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  • Vatican City is it's own country, the smallest in the world, and entirely within the city of Rome! I have a separate entry to add it to the country count. The country itself has only about 850 residents and they all work at the Vatican - essentially Catholic clergy or Swiss Guards.

    The rest of the Vatican comets are in the Rome posting.

  • Breaking this up into a separate post because there was lots to see!
    After getting through the security check and the clothes-etiquette check (slightly worrying because I had shorts on, instead of pants as recommended) we made it in and decided to go inside the Basilica before climbing the dome.

    Again, wow, what a gigantic impressive building!
    Very pretty though not as ornate as some other churches I've been to - probably because detail would get lost in this huge expanse. Again it doesn't feel as vast and imposing as it really is - Rick Steves explains that many features inside help it feel a bit more intimate, like the statues further up columns actually being larger than the closer ones and the altar canopy (#4, with nice God-rays behind) filling some of the vertical space.

    Among the many amazing sculptures was Michelangelo's Pietà (#5), and one I took a really terrible photo of, that turned out to be the Tomb of Pope Alexander VII ( - I love the way the stone looks so much like cloth.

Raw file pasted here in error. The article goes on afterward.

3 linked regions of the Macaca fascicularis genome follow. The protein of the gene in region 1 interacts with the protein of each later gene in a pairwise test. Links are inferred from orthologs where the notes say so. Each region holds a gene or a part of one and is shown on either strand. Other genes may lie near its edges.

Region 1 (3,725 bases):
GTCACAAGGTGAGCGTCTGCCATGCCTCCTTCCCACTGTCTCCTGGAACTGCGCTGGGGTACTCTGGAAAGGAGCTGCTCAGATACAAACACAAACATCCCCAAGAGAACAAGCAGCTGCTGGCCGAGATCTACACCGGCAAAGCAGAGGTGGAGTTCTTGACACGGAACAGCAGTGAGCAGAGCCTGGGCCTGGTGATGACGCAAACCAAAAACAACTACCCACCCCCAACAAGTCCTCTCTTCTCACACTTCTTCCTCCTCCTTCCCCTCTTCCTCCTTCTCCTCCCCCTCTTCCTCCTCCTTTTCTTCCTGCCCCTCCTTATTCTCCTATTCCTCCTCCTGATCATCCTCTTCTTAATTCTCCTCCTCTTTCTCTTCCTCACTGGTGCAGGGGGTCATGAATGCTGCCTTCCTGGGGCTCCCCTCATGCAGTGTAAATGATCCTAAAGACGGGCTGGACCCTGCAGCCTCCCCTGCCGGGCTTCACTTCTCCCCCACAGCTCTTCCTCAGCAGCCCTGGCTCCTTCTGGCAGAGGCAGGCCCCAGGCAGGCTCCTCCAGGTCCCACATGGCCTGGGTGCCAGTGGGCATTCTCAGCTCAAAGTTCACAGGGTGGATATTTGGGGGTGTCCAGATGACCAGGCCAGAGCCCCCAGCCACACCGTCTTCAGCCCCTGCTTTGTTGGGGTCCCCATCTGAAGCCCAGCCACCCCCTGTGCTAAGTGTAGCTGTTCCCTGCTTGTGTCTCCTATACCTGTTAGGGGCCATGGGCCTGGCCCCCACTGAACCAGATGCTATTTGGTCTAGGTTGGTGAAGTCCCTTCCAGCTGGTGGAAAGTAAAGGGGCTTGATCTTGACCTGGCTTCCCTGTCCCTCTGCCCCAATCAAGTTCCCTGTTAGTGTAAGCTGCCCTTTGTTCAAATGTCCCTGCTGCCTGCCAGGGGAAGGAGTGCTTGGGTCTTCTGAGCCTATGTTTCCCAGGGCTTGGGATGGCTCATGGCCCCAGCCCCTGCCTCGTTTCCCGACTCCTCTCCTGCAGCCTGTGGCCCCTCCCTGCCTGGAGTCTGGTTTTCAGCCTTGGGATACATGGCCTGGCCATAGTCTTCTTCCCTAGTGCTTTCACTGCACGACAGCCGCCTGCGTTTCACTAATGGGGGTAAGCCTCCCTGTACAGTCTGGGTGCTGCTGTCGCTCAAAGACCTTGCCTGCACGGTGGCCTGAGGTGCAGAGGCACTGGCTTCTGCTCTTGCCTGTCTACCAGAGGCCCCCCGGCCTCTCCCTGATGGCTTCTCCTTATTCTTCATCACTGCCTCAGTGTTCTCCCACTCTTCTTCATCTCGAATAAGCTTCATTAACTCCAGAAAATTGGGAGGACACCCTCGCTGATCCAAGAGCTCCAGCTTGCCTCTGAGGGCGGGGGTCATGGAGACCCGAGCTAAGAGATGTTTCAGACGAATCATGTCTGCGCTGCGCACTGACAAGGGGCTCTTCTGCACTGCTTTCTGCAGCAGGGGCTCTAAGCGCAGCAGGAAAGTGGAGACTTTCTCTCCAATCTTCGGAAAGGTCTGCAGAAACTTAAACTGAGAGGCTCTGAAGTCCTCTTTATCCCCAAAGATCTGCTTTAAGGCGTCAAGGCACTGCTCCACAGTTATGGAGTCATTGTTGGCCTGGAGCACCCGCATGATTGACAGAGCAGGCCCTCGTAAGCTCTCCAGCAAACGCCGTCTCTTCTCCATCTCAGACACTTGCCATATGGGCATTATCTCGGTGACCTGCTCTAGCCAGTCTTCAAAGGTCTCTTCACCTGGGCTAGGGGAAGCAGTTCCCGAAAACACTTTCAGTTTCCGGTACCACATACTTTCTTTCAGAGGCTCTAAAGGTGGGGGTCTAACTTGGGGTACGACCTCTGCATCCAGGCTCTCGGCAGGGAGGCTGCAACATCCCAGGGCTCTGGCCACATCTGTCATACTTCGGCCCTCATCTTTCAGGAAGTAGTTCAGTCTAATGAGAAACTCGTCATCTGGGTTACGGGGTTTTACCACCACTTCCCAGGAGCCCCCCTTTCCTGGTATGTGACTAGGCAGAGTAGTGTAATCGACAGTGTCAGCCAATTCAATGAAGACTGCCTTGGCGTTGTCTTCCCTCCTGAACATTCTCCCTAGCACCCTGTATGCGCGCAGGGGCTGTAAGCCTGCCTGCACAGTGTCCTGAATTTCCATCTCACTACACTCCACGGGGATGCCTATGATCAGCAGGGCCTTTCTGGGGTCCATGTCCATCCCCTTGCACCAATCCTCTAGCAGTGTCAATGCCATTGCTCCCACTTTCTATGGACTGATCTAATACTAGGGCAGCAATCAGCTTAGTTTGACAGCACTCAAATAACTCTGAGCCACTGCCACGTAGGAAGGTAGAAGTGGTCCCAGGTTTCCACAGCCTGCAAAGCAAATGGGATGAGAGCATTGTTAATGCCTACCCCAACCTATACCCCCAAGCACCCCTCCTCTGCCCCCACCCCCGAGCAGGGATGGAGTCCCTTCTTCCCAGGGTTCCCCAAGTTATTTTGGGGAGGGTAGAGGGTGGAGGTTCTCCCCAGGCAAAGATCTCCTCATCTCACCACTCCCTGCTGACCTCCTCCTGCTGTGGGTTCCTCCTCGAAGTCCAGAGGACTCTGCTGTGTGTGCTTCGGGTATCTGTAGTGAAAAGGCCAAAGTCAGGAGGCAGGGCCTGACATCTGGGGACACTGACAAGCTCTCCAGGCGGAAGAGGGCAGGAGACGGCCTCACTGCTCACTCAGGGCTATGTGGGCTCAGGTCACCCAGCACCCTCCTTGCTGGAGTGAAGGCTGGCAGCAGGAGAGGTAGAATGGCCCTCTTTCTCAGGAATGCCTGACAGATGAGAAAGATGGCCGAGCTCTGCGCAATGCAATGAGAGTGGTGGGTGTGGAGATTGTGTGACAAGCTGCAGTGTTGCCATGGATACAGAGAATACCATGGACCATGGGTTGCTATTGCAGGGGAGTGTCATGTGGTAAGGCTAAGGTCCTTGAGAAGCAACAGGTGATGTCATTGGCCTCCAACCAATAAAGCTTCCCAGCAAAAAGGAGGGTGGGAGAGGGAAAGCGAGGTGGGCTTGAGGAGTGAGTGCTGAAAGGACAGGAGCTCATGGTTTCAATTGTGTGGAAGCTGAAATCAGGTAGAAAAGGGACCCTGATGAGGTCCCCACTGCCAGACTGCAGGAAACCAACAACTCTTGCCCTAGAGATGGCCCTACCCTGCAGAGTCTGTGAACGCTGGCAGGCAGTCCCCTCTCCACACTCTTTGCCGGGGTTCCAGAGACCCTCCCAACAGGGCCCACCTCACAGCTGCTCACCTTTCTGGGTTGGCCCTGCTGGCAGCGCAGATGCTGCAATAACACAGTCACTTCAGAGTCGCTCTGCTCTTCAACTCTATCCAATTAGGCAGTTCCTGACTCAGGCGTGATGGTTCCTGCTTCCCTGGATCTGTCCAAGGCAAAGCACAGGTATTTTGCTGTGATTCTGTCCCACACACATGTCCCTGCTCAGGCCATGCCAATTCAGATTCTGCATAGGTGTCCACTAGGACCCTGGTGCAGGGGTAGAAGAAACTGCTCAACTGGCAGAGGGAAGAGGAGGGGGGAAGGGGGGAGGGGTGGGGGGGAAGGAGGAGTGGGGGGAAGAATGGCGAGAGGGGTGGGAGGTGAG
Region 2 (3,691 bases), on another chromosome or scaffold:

And I took a pretty sweet photo sphere that is now viewable only on my phone because Google removed the web viewer, grrr :{
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  • We tried to book a tour for Vatican City but shortly later got an email saying that it wasn't available. But we'd learnt that we'd probably be able to get a decent tour if we just went to the entrance as there were so many guides asking if we wanted to go on a tour the day before. On arrival a nice enough looking man, english wasn't flash, asked if we'd like to go on a tour, then he pulled out his brochure and showed us the route/prices. He turned around for a second and Nick says "Seems legit, he's got a brochure." and with that the decision was made to go. He should've told us "I'm just going to take you to the tour group at our office.". Instead he just said "You come with me." and started walking. It got a bit weird for a minute as we followed him away from the entrance for about a block but we were relieved when we met up with a tour group and a well spoken lady giving the tour. Again, another amazing tourist site with so much to look at. The highlight was the Sistine Chapel, I found it interesting that Michael Angelo almost went blind painting it due to his stance and the paint falling into his eyes. No wonder he depicted himself as an elderly man skinned alive!